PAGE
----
Autistic Children Exercise the Least Among the Disorders
Obesity is all too common in the current generations, whether we speak of those with autism, ADHD or your average teenager. Too much time out of our lives is spent in front of a television, a computer screen, sitting in an office or cooped away in a classroom, with little chance of moving about, running, walking, or simply stretching our legs. Our diets are riddled with carbs, fats and sugars, full of chemicals and without enough necessary nutrients. We lack activity and add to our calories, ending up weighing much more than we ought to at our age or for our heights.
Autistic children are no less of a concern in this sense. On the contrary, it seems they are at higher risk of reaching a state of obesity. Autism in itself is an interesting disorder. It is described quite simply as the hyperactivity within neurons in the brain, which relay too many messages and not always to the right places. The product of this mismatched brain structure is an individual in whom behaviors can be unexpected, self-stimulation might be a necessity and expressing emotions properly might be extremely difficult. It is linked to genetics, but also greatly accentuated by environmental factors, such as pollution, and certain conditions during pregnancy, including unexpected immense weight gain.
Exercise and Autism
Adults who suffer from psychiatric disorders report low levels of physical activity and the activity levels differ between disorders. According to a Norwegian study published in the Journal of Child and Adolescent Psychiatry and Mental Health, approximately 50% of adolescents with psychiatric disorders, including ADHD, OCD, autism, and others, while 25% of the population sample, reported low levels of physical activity. Now, whether or not this is a bad thing is not as important as an autistic child's absolute need for constant movement to develop essential skills.
The study looked at nearly 9,000 Norwegian teenagers, including 566 with a psychiatric disorder, who answered questions about their physical activity levels. What shocked researchers was that over half of those with a disorder exercised only once or less per week. Of the 39 teenagers with autism, 22 (56%) fall into that category, while only 3 exercised regularly over three times a week. It was found that those with mood disorders (62%) and autism spectrum disorders (56%) were the most inactive, while those with eating disorders (36%) were most definitely the most active.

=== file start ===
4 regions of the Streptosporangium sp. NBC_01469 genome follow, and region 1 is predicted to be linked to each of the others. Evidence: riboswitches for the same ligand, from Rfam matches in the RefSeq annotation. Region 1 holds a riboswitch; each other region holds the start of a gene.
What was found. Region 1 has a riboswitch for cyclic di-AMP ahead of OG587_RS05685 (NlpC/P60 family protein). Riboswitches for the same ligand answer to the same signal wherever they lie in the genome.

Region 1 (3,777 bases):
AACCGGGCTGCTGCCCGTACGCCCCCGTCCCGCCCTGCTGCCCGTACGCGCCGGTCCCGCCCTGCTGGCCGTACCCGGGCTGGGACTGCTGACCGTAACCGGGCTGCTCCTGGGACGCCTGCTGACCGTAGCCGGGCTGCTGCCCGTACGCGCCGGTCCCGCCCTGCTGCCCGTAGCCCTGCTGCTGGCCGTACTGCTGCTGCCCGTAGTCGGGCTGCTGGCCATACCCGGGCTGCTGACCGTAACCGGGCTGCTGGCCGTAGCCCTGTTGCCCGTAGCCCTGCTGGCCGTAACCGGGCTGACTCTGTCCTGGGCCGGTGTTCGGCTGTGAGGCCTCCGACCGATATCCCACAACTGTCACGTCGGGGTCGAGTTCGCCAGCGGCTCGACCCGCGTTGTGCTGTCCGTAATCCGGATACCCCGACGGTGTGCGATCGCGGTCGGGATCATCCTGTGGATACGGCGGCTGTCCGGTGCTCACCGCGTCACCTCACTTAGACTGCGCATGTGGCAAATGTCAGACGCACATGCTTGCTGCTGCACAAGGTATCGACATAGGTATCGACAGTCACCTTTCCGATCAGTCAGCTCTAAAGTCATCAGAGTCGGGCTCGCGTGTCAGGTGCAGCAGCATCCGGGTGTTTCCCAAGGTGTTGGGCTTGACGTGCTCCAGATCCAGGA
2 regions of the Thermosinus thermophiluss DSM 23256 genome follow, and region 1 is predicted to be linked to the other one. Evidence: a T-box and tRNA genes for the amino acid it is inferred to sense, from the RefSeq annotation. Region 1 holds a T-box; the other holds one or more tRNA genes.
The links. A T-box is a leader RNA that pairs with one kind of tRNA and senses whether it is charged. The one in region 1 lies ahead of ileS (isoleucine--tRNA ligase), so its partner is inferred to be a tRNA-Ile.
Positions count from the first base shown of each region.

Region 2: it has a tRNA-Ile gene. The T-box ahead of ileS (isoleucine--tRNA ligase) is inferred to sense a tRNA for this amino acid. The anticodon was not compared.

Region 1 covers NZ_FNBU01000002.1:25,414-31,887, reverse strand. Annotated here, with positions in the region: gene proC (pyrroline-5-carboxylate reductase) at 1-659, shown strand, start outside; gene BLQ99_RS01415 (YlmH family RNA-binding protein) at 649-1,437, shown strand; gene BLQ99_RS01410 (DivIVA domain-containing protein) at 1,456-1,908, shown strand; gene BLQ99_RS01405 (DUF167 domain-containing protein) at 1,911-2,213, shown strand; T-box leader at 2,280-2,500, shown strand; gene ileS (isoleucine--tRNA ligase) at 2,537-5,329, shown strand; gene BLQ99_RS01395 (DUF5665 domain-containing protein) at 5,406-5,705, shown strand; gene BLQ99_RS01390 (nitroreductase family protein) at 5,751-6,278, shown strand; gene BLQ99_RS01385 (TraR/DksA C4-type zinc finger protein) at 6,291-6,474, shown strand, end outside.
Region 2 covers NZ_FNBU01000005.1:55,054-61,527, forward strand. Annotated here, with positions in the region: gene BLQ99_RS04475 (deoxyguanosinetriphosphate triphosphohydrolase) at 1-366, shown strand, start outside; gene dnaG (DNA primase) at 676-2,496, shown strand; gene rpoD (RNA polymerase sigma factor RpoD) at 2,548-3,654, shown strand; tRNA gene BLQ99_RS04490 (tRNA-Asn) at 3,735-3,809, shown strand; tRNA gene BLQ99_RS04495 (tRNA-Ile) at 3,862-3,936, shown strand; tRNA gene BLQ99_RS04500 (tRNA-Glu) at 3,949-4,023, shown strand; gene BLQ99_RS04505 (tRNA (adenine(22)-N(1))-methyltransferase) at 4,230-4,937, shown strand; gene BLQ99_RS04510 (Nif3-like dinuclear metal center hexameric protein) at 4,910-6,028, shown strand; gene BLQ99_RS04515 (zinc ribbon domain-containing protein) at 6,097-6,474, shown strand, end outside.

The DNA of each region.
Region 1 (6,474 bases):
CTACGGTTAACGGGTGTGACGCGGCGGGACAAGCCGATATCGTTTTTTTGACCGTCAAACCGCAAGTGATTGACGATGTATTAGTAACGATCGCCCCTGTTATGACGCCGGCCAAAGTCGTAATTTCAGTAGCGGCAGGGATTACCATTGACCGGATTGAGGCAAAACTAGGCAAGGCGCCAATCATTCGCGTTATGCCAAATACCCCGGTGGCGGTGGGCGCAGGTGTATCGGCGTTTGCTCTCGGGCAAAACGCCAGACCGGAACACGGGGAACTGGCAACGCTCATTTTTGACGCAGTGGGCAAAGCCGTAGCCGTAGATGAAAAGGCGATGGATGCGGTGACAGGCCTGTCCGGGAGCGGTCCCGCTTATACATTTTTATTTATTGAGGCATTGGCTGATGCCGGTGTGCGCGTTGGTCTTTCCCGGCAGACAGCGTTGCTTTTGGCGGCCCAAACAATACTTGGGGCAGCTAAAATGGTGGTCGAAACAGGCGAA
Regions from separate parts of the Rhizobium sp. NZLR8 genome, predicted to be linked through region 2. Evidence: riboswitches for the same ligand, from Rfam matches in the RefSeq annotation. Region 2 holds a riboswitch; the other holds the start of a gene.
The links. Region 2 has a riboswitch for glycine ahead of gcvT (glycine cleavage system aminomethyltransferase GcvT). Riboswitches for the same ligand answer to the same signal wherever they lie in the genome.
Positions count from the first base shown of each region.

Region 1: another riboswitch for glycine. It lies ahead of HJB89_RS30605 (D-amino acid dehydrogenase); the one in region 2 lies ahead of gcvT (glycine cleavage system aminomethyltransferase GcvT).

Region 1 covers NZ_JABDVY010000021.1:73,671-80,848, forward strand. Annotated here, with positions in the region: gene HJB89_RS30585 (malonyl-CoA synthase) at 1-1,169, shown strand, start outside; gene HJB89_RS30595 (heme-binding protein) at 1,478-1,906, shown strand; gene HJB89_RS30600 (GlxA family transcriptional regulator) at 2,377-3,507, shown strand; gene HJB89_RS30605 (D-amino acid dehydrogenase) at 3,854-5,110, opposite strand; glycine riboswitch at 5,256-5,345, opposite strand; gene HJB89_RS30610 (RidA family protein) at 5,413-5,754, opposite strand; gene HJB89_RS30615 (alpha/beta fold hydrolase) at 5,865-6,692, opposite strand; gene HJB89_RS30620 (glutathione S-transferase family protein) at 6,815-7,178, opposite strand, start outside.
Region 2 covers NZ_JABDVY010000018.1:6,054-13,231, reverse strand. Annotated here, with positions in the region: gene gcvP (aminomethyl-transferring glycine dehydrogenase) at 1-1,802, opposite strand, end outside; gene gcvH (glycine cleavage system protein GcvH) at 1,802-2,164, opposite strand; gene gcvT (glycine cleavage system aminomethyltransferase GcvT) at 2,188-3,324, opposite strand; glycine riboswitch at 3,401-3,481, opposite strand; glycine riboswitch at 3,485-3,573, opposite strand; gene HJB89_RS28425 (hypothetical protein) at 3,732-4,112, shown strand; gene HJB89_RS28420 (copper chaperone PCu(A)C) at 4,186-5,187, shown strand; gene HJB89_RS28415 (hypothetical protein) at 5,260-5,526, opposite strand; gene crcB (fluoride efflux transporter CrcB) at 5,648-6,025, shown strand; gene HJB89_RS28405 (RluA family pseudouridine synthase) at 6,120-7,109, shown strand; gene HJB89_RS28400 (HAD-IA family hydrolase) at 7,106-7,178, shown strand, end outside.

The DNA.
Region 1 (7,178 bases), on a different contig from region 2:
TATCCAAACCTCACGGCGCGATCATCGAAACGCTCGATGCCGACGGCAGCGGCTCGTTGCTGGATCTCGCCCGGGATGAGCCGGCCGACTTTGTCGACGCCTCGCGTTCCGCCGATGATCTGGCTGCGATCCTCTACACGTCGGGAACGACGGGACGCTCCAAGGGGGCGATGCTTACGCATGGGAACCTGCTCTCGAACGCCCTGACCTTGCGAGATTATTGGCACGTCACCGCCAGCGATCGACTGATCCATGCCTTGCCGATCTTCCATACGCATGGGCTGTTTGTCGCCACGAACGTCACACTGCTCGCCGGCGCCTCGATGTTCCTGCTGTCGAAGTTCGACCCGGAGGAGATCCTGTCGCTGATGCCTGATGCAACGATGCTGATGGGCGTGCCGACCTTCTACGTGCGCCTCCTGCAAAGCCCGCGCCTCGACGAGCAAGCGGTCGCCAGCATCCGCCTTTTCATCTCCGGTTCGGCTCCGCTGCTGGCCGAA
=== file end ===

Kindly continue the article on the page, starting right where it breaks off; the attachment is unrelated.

Other findings include:
- Nearly 20% of toddlers with autism are obese
- Only 19% of the teenagers with autism compete in sports
- Children with autism are twice as likely as their peers to spend most of their free time in front of a television or computer
- Girls are less active than boys in team sports and more so in individual variations
Another sad reality is that only seven, or 19%, of the teenagers with autism compete in such sports as soccer or basketball, compared with 25% of teenagers with mood disorders, 33% with anxiety disorders, 37% with ADHD and 60% of the controls. Between motor problems and inadequate social skills, it is not so strange that 55% of those with autism and nearly 70% of teenagers with ADHD are active in some kind of solitary sport instead.
Sports for Communication in Autism
Motor skill are directly correlated with one’s ability to move seamlessly in social circles, make friends, understand facial cues and other body language, according to an Oregon study looking at 233 children ages 14-49 months. A similar study was conducted not long after with 35 children ages 6 to 15, with similar results. Those who can walk, talk, sit, run, play and move about normally have fewer communication and social problems than those who lack in motor skills. As such, the lack of exercise that autistic children partake in only serves to make life more difficult, as well as feeding into the rising obesity levels in the world.
Exercise promotes a healthy weight and strong bones, reduces stress, and improves cardiovascular function. It hones motor skills and gives children the confidence to compete, in turn helping self-esteem and general social coordination. All this is most important for autistic children, who are likely to be left out, ridiculed and feel incompetent when their motor abilities are not up to par with their peers.
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